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All posts in category Dostoevsky

Re-reading Crime and Punishment: the Drunkards

When Dostoevsky first conceived of the work that ultimately became Crime and Punishment, he titled it ‘The Drunkards’, and said that it would deal with ‘the present question of drunkenness … [in] all its ramifications, especially the picture of a family and the bringing up of children in these circumstances’ (letter to A. A. Kraevsky, June […]

Re-reading Crime and Punishment: mis-naming

My recent posts collating contents pages of Russian journals do not, I will admit, make for very exciting reading. They do have a purpose, though, and are going to be appearing for some time. But I do want to continue writing on other subjects, partly so as not to alienate all my readers, and partly […]

Re-reading Crime and Punishment: characters

Re-reading Crime and Punishment hasn’t entirely resolved the perennial problem of Sonia, which I’ve mentioned previously, but I do finally seem to have found a way of accepting her as a character, which makes the novel’s denouement less contentious. Or maybe it’s just that I was focusing on the fine details rather than the big […]

Re-reading Crime and Punishment: Dostoevsky’s spaces

The process of re-reading a novel is simultaneously frustrating and interesting. It’s frustrating because there are too many books out there, and too little time to read them, so returning to ones you’ve already read is always accompanied by a depressing awareness that you’re getting further away from others you’d like to read — I […]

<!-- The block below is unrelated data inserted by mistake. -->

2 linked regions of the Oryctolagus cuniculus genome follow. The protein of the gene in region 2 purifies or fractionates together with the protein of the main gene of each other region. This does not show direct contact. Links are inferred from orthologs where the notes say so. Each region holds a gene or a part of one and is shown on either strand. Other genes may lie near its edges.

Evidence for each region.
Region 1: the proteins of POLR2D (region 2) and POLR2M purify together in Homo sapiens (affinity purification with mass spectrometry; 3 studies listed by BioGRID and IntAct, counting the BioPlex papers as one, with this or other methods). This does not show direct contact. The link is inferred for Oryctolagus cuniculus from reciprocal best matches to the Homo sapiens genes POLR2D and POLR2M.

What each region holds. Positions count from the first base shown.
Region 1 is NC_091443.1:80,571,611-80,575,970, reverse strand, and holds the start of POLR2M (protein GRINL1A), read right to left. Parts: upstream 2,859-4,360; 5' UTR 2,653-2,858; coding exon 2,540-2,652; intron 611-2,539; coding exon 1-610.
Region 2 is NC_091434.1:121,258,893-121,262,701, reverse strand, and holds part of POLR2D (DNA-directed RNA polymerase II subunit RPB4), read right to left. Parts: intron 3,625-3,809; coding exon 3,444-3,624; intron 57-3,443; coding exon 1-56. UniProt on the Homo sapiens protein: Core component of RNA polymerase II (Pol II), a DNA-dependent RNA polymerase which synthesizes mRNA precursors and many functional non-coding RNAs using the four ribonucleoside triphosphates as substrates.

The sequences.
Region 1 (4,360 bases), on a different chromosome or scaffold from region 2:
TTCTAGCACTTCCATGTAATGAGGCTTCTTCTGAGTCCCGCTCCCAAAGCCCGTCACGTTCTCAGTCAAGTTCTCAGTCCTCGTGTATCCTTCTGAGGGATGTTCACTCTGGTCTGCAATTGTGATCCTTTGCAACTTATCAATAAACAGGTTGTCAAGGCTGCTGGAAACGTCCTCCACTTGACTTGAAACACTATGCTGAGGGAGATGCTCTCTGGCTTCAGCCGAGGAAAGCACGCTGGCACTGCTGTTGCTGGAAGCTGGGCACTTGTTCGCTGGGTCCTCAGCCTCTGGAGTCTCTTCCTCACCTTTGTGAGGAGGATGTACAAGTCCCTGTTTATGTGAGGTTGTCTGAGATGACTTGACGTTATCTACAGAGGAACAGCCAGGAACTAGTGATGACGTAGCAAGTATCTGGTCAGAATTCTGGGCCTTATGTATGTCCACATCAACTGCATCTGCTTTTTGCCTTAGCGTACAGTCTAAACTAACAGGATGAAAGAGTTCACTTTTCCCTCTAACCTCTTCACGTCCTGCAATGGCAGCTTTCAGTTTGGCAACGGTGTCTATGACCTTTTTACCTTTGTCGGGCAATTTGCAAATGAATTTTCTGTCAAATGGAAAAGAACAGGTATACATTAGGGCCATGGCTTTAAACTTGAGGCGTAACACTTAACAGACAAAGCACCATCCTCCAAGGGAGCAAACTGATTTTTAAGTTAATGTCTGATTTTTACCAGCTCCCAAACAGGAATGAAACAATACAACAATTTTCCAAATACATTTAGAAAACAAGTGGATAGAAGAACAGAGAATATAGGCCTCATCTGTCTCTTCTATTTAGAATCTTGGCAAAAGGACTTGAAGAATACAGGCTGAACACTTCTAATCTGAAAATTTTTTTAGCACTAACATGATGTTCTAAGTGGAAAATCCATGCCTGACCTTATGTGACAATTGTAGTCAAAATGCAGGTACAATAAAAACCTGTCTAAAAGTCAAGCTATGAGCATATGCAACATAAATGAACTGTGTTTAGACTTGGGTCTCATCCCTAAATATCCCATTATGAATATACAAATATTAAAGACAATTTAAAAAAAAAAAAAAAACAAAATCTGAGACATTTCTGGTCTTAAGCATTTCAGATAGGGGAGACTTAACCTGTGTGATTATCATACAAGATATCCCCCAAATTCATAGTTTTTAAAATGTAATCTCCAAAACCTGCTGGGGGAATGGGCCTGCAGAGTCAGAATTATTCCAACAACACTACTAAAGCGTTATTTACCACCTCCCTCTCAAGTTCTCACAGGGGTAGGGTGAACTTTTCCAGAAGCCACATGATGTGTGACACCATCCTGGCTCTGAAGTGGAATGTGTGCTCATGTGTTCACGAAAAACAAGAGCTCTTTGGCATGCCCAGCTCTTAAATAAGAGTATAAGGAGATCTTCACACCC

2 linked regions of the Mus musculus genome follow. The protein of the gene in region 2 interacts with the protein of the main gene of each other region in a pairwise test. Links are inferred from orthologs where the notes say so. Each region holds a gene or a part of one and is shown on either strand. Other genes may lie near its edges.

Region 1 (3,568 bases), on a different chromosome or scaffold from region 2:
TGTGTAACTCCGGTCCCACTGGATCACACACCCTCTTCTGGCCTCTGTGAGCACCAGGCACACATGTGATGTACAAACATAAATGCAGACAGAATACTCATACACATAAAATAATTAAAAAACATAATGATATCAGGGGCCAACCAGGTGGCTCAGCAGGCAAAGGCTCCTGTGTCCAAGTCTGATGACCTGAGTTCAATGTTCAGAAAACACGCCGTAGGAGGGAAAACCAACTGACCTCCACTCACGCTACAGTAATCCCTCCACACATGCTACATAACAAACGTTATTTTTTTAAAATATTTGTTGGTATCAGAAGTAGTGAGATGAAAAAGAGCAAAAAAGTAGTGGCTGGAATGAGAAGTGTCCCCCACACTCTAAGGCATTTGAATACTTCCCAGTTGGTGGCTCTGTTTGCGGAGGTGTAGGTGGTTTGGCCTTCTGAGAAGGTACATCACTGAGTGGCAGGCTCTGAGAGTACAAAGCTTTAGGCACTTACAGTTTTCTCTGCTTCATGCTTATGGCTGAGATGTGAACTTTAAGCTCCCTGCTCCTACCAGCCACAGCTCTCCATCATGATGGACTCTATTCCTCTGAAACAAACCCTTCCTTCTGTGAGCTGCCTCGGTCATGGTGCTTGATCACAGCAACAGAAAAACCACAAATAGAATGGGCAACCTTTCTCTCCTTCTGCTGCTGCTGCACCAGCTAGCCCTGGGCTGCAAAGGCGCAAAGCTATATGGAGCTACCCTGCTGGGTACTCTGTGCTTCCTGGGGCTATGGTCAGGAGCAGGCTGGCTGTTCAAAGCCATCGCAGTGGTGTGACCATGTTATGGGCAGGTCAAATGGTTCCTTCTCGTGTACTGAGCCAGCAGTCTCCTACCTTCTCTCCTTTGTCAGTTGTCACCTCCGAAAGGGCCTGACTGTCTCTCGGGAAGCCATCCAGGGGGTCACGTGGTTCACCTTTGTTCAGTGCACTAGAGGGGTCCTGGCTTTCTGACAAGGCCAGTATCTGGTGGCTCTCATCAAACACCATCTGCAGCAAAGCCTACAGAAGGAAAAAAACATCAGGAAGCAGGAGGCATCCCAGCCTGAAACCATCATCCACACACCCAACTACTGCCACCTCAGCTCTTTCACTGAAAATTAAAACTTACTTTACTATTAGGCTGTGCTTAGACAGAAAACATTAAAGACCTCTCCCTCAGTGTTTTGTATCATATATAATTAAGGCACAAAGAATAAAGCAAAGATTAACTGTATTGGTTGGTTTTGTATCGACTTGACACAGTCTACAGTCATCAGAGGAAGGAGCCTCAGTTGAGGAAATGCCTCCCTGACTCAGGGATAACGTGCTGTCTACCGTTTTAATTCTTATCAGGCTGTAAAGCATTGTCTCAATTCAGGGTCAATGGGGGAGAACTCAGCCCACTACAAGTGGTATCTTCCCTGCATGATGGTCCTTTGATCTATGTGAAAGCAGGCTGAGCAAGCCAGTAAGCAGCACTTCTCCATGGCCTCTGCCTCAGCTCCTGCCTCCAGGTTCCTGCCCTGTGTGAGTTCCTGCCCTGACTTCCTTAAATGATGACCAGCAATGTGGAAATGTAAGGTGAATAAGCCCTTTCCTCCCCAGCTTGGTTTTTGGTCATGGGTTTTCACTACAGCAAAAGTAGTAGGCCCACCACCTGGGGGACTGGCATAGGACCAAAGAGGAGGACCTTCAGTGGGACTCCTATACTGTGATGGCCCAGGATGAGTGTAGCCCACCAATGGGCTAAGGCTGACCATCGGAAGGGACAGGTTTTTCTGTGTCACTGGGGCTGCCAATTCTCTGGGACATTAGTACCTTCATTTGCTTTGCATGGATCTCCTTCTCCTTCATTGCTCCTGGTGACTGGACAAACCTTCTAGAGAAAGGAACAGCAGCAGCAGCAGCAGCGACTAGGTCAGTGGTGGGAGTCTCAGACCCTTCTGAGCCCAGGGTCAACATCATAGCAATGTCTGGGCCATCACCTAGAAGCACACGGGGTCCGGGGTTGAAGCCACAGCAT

Porfiry: a poor pastiche

In response to the disappointment I expressed in my review of Tom Rob Smith’s Child 44, a reader alerted me (please note: not ‘recommended’) to the existence of a series of crime novels by R. N. Morris set in 19th century St Petersburg, and featuring Porfiry Petrovich. The detective from Crime and Punishment is a […]

Dostoevsky: not so grim?

The recent stories about the murals at the new Dostoevsky metro station in Moscow, which have led to concerns that it could become a favourite spot for suicides, have made me think about why Dostoevsky is considered such a depressing writer. Is it because he depicts so much poverty and misery? I doubt it, because […]

Women, beauty and other things

The ambiguous treatment of some of Dostoevsky’s major themes was high on the menu in the first session on Thursday. Joe Andrew gave a very interesting paper on the ‘woman question’ in The Brothers Karamazov, discussing how marginalized the female characters are – in the central family grouping there are no mothers, daughters or sisters […]

The underground man at the International Dostoevsky Symposium

Wednesday was all about Notes from Underground for me. Carol Apollonio’s paper was stunning, probably the highlight of the symposium, and it confirmed my view of her as one of the most original scholars working on Dostoevsky. She examined the use of pronouns in Notes from Underground (specifically ‘I’), but also giving a broader perspective […]

More news from Naples

Naples is hot and tiring, but there have been some really great papers and discussions today. Probably the best presentation was by Liza Knapp, on the idea of motherhood and intercession for their sinful sons in House of the Dead – a wonderful, thought-provoking conception which opens up that text in all sorts of interesting […]

Live from Naples

I’m currently at the 14th International Dostoevsky Symposium in Naples, which started this morning. I missed the opening sessions so don’t have a great deal to report yet except to say that the surroundings in the Palazzo Du Mesnil are really rather sumptuous, and they provided us with a very fine lunch, for which I […]